Before tipoff Wednesday night at Barclays Center, Wizards general manager Ernie Grunfeld spoke admiringly of how hard the Nets play and the coaching job Kenny Atkinson has done to turn them into a surprising Eastern Conference playoff contender this season. Then the Wizards came out and ran roughshod over the Nets, building a 28-point third-quarter lead on their way to a 125-116 victory.
The Nets never got closer than the final nine-point margin on their last possession. It was the kind of game that made Nets fans shake their heads in disbelief since it came one game after the Nets held the Spurs to 85 points. The Wizards reached that mark midway through the third period on their way to 101 by the end of the quarter, which was the most given up by the Nets through three quarters all season.
Reminded that effort is the Nets’ calling card, Joe Harris said, “That’s why this one stings. This was really uncharacteristic of our team. We lost by nine, but it was a lot worse than the final score indicated.”
Can you say “clunker?” That’s the word Nets coach Kenny Atkinson used to describe it. “Whatever ‘it’ is, we didn’t have it tonight,” Atkinson said. “It was a lack of sharpness. Games like this happen in the NBA, but I didn’t like the way it happened . . . It was nine points, but it really was a 20-point or 25-point loss the way it feels.
“I don’t think we’ve had too many clunkers like this. This was a clunker.”
Once again, the Nets (32-31) hurt themselves by getting beaten on the boards, 57-41, and by 16 turnovers that turned into 29 Wizards points. D’Angelo Russell had another impressive offensive performance with 28 points and seven assists, but he committed five turnovers and got little support as Shabazz Napier (22 points) and Jarrett Allen (12) were the only other Nets to score in double figures. Caris LeVert struggled through a scoreless game, and the Nets had a poor 8-for-35 performance (22.9 percent) from three-point range.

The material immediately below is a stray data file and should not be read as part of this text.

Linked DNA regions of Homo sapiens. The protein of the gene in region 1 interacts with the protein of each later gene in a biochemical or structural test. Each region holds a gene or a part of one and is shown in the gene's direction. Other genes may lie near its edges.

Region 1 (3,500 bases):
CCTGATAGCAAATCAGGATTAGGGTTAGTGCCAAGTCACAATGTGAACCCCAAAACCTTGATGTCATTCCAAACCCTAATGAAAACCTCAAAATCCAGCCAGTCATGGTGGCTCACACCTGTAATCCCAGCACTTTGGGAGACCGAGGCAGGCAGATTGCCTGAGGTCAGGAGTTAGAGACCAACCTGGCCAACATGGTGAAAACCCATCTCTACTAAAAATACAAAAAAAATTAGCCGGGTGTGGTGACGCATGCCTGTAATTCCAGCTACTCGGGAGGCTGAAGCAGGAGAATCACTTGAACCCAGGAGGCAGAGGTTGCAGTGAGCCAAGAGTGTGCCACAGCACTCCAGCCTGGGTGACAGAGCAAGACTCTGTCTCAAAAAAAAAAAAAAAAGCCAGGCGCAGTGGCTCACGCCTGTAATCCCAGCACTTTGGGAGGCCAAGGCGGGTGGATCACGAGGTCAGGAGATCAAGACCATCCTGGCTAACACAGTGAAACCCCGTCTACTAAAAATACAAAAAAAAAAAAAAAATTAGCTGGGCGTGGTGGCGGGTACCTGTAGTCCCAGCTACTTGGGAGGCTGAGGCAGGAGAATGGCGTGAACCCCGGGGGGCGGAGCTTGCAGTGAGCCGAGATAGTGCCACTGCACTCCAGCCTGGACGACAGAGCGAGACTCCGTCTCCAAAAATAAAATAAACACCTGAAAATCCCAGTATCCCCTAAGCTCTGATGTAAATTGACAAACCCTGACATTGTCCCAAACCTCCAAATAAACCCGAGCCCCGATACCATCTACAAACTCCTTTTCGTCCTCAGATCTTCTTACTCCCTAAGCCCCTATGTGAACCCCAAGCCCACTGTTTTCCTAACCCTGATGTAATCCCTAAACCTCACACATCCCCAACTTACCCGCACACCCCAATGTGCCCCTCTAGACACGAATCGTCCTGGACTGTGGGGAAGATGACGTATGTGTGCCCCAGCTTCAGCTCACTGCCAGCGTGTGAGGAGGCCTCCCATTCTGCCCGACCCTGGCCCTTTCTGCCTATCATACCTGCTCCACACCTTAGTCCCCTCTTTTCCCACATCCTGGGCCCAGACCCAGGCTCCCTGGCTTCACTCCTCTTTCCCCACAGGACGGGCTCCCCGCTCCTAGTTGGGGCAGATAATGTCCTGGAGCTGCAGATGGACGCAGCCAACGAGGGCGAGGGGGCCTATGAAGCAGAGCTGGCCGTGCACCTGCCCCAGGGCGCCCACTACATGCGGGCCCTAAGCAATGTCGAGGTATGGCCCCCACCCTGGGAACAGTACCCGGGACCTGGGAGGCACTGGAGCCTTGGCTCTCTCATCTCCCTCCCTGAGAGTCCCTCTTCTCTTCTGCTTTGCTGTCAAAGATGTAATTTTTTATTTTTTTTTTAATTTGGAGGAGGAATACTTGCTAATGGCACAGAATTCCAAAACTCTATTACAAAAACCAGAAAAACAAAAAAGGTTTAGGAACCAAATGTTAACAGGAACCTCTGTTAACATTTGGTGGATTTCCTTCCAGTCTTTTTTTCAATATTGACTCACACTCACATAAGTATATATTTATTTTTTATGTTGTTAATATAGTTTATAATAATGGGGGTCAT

Bradley Beal topped the Wizards (25-36) with 31 points, Trevor Ariza added 23 and nine rebounds, and Thomas Bryant had 18 points.
The Nets broke quickly from the gate, jumping to a 10-0 lead, but that giddy start quickly dissipated as the Nets struggled from three-point range, missing nine straight from deep at one stretch of the first quarter. Beal’s 12 points in the opening period helped the Wizards lead 34-28.
Allen suggested the quick start might have lulled the Nets into an early sleep. “I think that told us we’re here to play and we can tone it down a little bit,” Allen said. “It might have given us a false sense [of security]. We came out unprepared, just mentally unfocused. You could tell our energy wasn’t there, and our minds weren’t either.”
The Nets let the game get out of hand at the outset of the third quarter when the Wizards opened with a 21-5 run, including 11 points from Ariza and six from Beal to build an 89-65 lead. That run was fueled by seven Nets turnovers. “There was a lack of focus,” Atkinson said. “At the level where we are, we have to scratch and claw. You can’t relax and win in this league.”
The sixth-place Nets’ next two games are against teams close behind them in the Eastern Conference race, Charlotte at home Friday night and Saturday night in Miami. “Both of those games are huge for us,” Harris said, “given the situation record-wise, where the three of us all are at. You have to take advantage of the home court. Unfortunately, we didn’t do that tonight.”